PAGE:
Psychological Medicine

Original Articles

Specialized psychosocial treatment plus treatment as usual (TAU) versus TAU for patients with cannabis use disorder and psychosis: the CapOpus randomized trial

C. R. Hjorthøja1 c1, A. Fohlmanna1, A.-M. Larsena1, C. Gluuda2, M. Arendta3 and M. Nordentofta1

a1 Copenhagen University Hospital, Mental Health Centre Copenhagen, Research Unit, Copenhagen NV, Denmark

a2 Copenhagen Trial Unit, Department 33.44, Rigshospitalet, Copenhagen Ø, Denmark

a3 Unit for Psychiatric Research, Aalborg Psychiatric Hospital, Aarhus University Hospital, Denmark

Abstract

Background Cannabis abuse in psychotic patients is associated with rehospitalizations, reduced adherence and increased symptom severity. Previous psychosocial interventions have been ineffective in cannabis use, possibly because of low sample sizes and short interventions. We investigated whether adding CapOpus to treatment as usual (TAU) reduces cannabis use in patients with cannabis use disorder and psychosis.

Method A total of 103 patients with psychosis and cannabis use disorder were centrally randomized to 6 months of CapOpus plus TAU (n = 52) or TAU (n = 51). CapOpus consisted mainly of motivational interviewing and cognitive behaviour therapy (CBT). TAU was targeted primarily at the psychotic disorder. The primary outcome was self-reported days with cannabis use in the preceding month.

Results Pre-randomization cannabis use frequency was 14.9 [95% confidence interval (CI) 12.7–17.1] days/month. Post-treatment, the ratio of days/month with cannabis use in CapOpus versus TAU was 0.76 (95% CI 0.38–1.50) (p = 0.42), and 0.80 (95% CI 0.21–3.10) (p = 0.75) at the 4-month follow-up. From 46.4 (95% CI 36.4–56.3) monthly joints pre-randomization, consumption fell to 27.3 (95% CI 12.6–41.9) joints in CapOpus and 48.2 (95% CI 31.8–64.6) in TAU (p = 0.06). Follow-up amounts were 28.4 (95% CI 13.5–43.2) and 41.6 (95% CI 25.2–58.0) joints (p = 0.23). Several subgroup analyses suggested benefits of CapOpus.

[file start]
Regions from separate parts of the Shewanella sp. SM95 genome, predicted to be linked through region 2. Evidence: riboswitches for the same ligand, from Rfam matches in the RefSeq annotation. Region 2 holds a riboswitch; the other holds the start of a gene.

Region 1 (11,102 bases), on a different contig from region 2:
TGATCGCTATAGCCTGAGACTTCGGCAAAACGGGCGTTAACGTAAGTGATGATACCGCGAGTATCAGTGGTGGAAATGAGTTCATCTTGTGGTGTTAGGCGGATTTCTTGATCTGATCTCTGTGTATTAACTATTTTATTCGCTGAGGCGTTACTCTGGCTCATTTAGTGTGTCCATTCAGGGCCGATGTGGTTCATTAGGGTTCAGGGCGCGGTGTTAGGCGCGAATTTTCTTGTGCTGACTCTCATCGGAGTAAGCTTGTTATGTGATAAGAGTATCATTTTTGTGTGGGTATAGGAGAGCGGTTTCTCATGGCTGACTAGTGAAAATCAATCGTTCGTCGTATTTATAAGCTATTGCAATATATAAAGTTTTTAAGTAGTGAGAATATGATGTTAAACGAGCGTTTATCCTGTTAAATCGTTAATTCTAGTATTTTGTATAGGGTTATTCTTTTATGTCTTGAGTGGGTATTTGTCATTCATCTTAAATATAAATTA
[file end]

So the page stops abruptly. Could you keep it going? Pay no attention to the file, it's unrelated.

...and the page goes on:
Conclusions CapOpus did not reduce the frequency, but possibly the amount, of cannabis use. This is similar to the findings of previous trials in this population. Implementation of CapOpus-type interventions is thus not warranted at present but subgroup analyses call for further trials.

(Received May 24 2012)

(Revised August 15 2012)

(Accepted August 23 2012)

(Online publication October 08 2012)

Key words

  • Cannabis;
  • dual diagnosis;
  • psychosis;
  • randomized clinical trial;
  • schizophrenia

Correspondence

c1 Address for correspondence: C. R. Hjorthøj, Ph.D., M.Sc., Copenhagen University Hospital, Mental Health Centre Copenhagen, Research Unit, Bispebjerg Bakke 23, Building 13A, DK-2400 Copenhagen NV, Denmark. (Email: Carsten.Rygaard.Hjorthoej@regionh.dk)

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